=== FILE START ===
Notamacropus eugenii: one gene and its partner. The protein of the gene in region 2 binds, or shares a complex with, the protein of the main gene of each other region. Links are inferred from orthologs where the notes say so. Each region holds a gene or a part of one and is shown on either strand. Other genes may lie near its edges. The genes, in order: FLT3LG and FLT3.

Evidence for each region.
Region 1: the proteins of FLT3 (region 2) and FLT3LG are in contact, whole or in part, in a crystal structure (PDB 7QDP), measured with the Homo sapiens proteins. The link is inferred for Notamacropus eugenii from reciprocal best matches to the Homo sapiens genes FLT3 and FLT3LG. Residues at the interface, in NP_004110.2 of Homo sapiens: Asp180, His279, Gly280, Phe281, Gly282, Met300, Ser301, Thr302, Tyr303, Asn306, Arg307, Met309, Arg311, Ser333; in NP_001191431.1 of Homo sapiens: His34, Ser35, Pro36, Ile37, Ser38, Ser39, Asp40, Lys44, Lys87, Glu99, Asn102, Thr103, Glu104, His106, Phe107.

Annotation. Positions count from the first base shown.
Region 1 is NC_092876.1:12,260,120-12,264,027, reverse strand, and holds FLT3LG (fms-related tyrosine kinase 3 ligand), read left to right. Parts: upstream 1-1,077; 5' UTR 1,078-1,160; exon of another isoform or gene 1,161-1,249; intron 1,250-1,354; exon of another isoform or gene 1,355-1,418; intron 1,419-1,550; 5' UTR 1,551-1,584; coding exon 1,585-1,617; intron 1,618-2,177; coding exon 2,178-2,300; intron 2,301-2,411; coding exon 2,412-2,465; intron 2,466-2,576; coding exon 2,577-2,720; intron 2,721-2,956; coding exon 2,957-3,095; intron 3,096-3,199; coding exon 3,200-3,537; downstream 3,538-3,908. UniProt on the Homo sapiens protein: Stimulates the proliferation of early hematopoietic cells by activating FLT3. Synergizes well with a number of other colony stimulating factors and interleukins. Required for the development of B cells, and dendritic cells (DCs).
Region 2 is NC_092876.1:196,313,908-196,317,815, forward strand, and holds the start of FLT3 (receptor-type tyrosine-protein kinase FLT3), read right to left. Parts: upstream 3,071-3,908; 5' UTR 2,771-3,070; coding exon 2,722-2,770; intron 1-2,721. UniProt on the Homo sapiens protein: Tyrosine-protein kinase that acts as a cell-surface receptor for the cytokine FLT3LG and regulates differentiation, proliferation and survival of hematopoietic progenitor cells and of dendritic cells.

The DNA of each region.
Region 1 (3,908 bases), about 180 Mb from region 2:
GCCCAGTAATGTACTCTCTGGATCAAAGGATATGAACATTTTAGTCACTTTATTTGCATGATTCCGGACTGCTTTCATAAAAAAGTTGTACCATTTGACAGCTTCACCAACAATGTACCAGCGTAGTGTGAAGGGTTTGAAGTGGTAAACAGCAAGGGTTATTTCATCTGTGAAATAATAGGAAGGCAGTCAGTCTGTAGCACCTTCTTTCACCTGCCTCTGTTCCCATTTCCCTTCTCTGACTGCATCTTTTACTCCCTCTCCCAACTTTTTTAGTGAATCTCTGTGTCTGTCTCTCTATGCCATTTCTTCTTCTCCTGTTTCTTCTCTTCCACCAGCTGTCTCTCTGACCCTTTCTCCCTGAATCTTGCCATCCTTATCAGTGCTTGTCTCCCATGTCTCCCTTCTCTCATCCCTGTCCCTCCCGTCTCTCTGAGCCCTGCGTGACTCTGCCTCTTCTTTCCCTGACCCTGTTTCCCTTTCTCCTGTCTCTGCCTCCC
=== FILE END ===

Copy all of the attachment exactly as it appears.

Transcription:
Notamacropus eugenii: one gene and its partner. The protein of the gene in region 2 binds, or shares a complex with, the protein of the main gene of each other region. Links are inferred from orthologs where the notes say so. Each region holds a gene or a part of one and is shown on either strand. Other genes may lie near its edges. The genes, in order: FLT3LG and FLT3.

Evidence for each region.
Region 1: the proteins of FLT3 (region 2) and FLT3LG are in contact, whole or in part, in a crystal structure (PDB 7QDP), measured with the Homo sapiens proteins. The link is inferred for Notamacropus eugenii from reciprocal best matches to the Homo sapiens genes FLT3 and FLT3LG. Residues at the interface, in NP_004110.2 of Homo sapiens: Asp180, His279, Gly280, Phe281, Gly282, Met300, Ser301, Thr302, Tyr303, Asn306, Arg307, Met309, Arg311, Ser333; in NP_001191431.1 of Homo sapiens: His34, Ser35, Pro36, Ile37, Ser38, Ser39, Asp40, Lys44, Lys87, Glu99, Asn102, Thr103, Glu104, His106, Phe107.

Annotation. Positions count from the first base shown.
Region 1 is NC_092876.1:12,260,120-12,264,027, reverse strand, and holds FLT3LG (fms-related tyrosine kinase 3 ligand), read left to right. Parts: upstream 1-1,077; 5' UTR 1,078-1,160; exon of another isoform or gene 1,161-1,249; intron 1,250-1,354; exon of another isoform or gene 1,355-1,418; intron 1,419-1,550; 5' UTR 1,551-1,584; coding exon 1,585-1,617; intron 1,618-2,177; coding exon 2,178-2,300; intron 2,301-2,411; coding exon 2,412-2,465; intron 2,466-2,576; coding exon 2,577-2,720; intron 2,721-2,956; coding exon 2,957-3,095; intron 3,096-3,199; coding exon 3,200-3,537; downstream 3,538-3,908. UniProt on the Homo sapiens protein: Stimulates the proliferation of early hematopoietic cells by activating FLT3. Synergizes well with a number of other colony stimulating factors and interleukins. Required for the development of B cells, and dendritic cells (DCs).
Region 2 is NC_092876.1:196,313,908-196,317,815, forward strand, and holds the start of FLT3 (receptor-type tyrosine-protein kinase FLT3), read right to left. Parts: upstream 3,071-3,908; 5' UTR 2,771-3,070; coding exon 2,722-2,770; intron 1-2,721. UniProt on the Homo sapiens protein: Tyrosine-protein kinase that acts as a cell-surface receptor for the cytokine FLT3LG and regulates differentiation, proliferation and survival of hematopoietic progenitor cells and of dendritic cells.

The DNA of each region.
Region 1 (3,908 bases), about 180 Mb from region 2:
GCCCAGTAATGTACTCTCTGGATCAAAGGATATGAACATTTTAGTCACTTTATTTGCATGATTCCGGACTGCTTTCATAAAAAAGTTGTACCATTTGACAGCTTCACCAACAATGTACCAGCGTAGTGTGAAGGGTTTGAAGTGGTAAACAGCAAGGGTTATTTCATCTGTGAAATAATAGGAAGGCAGTCAGTCTGTAGCACCTTCTTTCACCTGCCTCTGTTCCCATTTCCCTTCTCTGACTGCATCTTTTACTCCCTCTCCCAACTTTTTTAGTGAATCTCTGTGTCTGTCTCTCTATGCCATTTCTTCTTCTCCTGTTTCTTCTCTTCCACCAGCTGTCTCTCTGACCCTTTCTCCCTGAATCTTGCCATCCTTATCAGTGCTTGTCTCCCATGTCTCCCTTCTCTCATCCCTGTCCCTCCCGTCTCTCTGAGCCCTGCGTGACTCTGCCTCTTCTTTCCCTGACCCTGTTTCCCTTTCTCCTGTCTCTGCCTCCC